When students in her Sunday school class were struggling with some of their lessons, Irish hymn writer and poet Cecil Frances Alexander began writing small hymns to help the children grasp the concepts and commit them to memory. Those simple texts were published together in Hymns for Little Children (1848) and included All Things Bright and Beautiful – under the title Maker of Heaven and Earth – in a series of hymns explaining the Apostles’ Creed.
All things bright and beautiful,
all creatures great and small,
all things wise and wonderful,
the Lord God made them all.
English folk tune Royal Oak is one tune that is sung with Alexander’s text. Named for an oak tree at Boscobel, Shropshire, England, in which the on-the-run King Charles II hid during the Battle of Worcester (1651), Royal Oak was first published in The Dancing Master (1686) as the loyalist song The Twenty-Ninth of May. Two centuries later, Martin F. Shaw arranged the tune matching it with Alexander’s text and published it in Song Time (1915) to create the hymn we know today.
With childlike simplicity in mind, I created a fun and cheerful piano medley pairing two different hymn tunes used for All Things Bright and Beautiful (Royal Oak and William Monk’s All Things Bright) with another nature-themed hymn: All Creatures of Our God and King. I gave it a bit of bounce, a bit of flair, and a little “bird tweet” at the end. My impish side wanted to title it All Bright and Beautiful Critters (very fitting for the personality of this medley!) but my serious side won out and I used the more formal All Bright and Beautiful Creatures.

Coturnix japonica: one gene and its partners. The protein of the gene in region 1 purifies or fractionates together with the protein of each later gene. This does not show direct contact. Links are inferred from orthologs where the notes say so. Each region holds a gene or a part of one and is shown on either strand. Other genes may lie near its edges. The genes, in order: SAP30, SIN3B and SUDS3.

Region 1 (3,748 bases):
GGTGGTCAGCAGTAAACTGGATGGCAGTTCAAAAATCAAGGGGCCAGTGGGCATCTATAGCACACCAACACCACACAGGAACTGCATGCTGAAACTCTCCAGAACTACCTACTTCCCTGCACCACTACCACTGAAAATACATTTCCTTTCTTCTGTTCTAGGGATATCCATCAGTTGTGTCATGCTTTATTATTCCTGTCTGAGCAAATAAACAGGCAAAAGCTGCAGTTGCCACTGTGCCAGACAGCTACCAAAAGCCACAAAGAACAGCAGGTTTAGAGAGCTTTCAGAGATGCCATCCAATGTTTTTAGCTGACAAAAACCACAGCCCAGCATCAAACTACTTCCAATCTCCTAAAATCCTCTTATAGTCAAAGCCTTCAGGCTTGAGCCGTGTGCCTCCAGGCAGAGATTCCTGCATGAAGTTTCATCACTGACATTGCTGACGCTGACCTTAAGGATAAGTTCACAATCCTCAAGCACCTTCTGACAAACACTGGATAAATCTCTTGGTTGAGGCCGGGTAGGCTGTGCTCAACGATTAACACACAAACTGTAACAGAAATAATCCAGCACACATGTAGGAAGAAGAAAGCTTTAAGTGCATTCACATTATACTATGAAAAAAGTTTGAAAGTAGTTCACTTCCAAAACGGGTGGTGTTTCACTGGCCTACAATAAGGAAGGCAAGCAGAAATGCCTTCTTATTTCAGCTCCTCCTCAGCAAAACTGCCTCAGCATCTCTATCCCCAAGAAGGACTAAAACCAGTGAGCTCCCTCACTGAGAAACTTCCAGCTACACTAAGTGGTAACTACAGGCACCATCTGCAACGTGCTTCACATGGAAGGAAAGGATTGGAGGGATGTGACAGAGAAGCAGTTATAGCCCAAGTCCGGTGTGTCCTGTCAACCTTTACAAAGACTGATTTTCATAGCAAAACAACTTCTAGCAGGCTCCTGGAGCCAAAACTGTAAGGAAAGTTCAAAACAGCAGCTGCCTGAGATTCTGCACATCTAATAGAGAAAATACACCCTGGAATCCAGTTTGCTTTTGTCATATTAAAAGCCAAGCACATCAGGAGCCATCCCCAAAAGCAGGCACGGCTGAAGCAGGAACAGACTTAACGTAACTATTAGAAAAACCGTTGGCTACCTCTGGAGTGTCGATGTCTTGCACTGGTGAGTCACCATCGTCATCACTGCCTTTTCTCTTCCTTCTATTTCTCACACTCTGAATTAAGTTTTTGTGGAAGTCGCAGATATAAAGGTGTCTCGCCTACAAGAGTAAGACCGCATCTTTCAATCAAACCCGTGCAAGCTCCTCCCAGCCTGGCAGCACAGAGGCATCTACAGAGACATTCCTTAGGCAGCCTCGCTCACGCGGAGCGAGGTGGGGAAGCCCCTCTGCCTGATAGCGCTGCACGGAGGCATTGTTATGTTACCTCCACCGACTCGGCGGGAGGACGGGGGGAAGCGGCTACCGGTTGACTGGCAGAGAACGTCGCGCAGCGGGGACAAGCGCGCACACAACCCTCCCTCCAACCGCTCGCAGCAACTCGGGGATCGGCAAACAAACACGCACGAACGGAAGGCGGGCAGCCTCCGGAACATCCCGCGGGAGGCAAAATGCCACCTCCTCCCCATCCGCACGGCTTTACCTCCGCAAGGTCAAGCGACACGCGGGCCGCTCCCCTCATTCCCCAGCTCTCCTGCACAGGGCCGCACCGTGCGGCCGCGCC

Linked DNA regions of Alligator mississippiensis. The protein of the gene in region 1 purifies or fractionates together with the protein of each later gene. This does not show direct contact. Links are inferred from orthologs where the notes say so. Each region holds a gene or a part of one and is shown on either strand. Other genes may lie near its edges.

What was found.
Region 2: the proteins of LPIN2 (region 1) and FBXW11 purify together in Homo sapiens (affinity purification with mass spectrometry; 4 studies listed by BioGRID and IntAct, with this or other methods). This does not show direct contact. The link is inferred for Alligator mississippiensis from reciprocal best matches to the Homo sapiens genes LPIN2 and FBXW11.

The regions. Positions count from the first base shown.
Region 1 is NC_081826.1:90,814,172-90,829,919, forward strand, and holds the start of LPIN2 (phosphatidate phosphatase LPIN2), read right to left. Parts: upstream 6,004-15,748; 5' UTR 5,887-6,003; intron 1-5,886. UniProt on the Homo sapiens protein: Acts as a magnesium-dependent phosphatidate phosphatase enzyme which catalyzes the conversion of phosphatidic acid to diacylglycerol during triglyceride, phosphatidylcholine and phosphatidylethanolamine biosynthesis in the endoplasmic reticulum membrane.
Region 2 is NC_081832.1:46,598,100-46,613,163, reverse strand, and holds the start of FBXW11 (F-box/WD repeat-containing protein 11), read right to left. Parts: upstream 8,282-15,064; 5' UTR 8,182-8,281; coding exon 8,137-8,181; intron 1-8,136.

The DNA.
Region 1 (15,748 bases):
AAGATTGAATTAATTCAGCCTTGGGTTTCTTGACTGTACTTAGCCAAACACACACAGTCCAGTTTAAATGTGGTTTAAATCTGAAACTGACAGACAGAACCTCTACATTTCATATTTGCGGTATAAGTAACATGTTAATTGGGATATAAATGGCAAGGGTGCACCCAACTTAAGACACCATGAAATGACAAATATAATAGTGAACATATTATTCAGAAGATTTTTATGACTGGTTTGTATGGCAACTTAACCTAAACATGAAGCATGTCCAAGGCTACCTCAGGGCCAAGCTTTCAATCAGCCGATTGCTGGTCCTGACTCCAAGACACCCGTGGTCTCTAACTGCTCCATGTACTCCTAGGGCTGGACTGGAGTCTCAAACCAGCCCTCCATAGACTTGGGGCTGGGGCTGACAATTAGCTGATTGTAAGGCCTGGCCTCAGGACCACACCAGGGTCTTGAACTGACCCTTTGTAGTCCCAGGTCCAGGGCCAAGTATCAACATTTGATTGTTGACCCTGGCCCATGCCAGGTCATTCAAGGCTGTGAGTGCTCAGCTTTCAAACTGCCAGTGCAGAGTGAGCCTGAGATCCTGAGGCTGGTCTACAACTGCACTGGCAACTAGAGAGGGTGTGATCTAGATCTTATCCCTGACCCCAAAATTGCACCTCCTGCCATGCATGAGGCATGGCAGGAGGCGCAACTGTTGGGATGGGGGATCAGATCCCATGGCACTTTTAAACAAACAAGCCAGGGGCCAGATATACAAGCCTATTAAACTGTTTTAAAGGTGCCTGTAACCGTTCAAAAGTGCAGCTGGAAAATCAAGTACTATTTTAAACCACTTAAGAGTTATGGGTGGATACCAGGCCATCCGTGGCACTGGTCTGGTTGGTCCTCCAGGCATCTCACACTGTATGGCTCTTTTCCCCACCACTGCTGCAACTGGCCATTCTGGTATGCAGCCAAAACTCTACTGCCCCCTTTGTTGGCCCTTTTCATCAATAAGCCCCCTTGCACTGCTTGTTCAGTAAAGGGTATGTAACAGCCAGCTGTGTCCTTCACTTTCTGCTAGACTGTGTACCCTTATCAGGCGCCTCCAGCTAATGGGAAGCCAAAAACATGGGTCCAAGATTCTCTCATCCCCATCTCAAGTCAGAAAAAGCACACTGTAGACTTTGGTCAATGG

But no matter the title, I think it turned out pretty durn cute and I hope you enjoy it.
Did you know?
Some fun updates have been made to the text of All Things Bright and Beautiful in a few hymnals around the world.
The United Church in Canada added an extra verse celebrating the beauty of Canadian geography:
The rocky mountain splendour,
the lone wolf’s haunting call,
the great lakes and the prairies,
the forest in the fall.
And a completely revised version of All Things Bright and Beautiful appears in the Australian hymn book, Together in Song, using images of wildflowers, palm trees, colored walls of gorges, mountain ranges, billabongs, and a verse that reads:
The many-coloured corals,
the creatures of the sea,
of bushland, field or desert,
on farms, or roaming free.
I like to think Cecil Frances Alexander would approve of these new verses and see them as an extension of her original purpose – help children (of all ages) understand God’s love using simple language and images from the world they see.